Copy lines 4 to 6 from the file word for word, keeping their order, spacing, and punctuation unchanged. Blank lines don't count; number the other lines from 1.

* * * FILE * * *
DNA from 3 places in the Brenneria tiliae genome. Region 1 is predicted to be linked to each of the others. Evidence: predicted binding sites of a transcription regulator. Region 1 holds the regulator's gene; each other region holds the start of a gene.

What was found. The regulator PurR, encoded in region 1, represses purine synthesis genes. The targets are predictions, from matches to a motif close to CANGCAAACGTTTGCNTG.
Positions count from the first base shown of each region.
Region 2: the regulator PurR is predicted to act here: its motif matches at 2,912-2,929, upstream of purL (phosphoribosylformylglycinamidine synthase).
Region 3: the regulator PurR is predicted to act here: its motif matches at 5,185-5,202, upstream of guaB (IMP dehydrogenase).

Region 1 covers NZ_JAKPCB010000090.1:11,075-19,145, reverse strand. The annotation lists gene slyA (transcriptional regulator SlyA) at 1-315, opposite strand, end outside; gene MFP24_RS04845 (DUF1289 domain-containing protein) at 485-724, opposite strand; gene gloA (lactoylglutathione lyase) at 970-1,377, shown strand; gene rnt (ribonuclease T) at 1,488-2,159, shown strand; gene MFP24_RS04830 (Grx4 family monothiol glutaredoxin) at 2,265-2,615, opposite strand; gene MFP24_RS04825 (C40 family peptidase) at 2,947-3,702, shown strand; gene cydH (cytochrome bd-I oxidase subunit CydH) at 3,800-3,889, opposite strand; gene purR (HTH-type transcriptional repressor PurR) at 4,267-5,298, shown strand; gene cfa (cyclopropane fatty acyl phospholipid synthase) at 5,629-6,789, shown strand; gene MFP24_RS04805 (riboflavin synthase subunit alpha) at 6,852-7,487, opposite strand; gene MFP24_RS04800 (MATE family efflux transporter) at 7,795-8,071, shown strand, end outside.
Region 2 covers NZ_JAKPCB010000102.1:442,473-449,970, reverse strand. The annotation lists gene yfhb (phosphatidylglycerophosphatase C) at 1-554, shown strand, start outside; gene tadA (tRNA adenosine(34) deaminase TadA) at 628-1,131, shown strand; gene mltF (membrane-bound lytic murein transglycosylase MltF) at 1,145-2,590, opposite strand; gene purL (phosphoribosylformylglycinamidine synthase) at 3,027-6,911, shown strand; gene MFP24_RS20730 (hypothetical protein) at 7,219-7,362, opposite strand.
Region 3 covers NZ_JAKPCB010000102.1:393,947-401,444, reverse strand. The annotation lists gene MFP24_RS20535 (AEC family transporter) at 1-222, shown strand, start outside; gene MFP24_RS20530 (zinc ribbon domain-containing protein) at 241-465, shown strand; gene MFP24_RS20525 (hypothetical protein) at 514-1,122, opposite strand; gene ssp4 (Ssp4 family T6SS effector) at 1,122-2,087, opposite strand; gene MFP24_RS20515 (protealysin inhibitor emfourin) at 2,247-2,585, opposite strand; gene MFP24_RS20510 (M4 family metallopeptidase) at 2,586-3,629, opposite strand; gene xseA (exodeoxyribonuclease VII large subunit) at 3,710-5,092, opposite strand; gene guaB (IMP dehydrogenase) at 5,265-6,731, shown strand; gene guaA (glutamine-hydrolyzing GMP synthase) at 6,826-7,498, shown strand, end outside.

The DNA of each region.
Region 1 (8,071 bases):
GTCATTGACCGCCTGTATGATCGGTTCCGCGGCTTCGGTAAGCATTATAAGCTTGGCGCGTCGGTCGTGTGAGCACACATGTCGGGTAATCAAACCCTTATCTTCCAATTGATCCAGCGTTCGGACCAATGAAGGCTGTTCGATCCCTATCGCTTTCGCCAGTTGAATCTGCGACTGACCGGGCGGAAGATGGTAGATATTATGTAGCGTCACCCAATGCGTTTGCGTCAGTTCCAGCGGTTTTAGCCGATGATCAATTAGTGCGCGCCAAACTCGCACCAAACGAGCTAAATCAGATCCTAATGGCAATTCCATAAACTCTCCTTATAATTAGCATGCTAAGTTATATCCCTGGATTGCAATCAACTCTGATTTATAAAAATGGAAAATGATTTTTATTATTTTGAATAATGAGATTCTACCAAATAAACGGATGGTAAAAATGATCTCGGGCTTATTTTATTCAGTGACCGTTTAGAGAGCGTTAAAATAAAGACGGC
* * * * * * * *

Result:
Region 2: the regulator PurR is predicted to act here: its motif matches at 2,912-2,929, upstream of purL (phosphoribosylformylglycinamidine synthase).
Region 3: the regulator PurR is predicted to act here: its motif matches at 5,185-5,202, upstream of guaB (IMP dehydrogenase).

Region 1 covers NZ_JAKPCB010000090.1:11,075-19,145, reverse strand. The annotation lists gene slyA (transcriptional regulator SlyA) at 1-315, opposite strand, end outside; gene MFP24_RS04845 (DUF1289 domain-containing protein) at 485-724, opposite strand; gene gloA (lactoylglutathione lyase) at 970-1,377, shown strand; gene rnt (ribonuclease T) at 1,488-2,159, shown strand; gene MFP24_RS04830 (Grx4 family monothiol glutaredoxin) at 2,265-2,615, opposite strand; gene MFP24_RS04825 (C40 family peptidase) at 2,947-3,702, shown strand; gene cydH (cytochrome bd-I oxidase subunit CydH) at 3,800-3,889, opposite strand; gene purR (HTH-type transcriptional repressor PurR) at 4,267-5,298, shown strand; gene cfa (cyclopropane fatty acyl phospholipid synthase) at 5,629-6,789, shown strand; gene MFP24_RS04805 (riboflavin synthase subunit alpha) at 6,852-7,487, opposite strand; gene MFP24_RS04800 (MATE family efflux transporter) at 7,795-8,071, shown strand, end outside.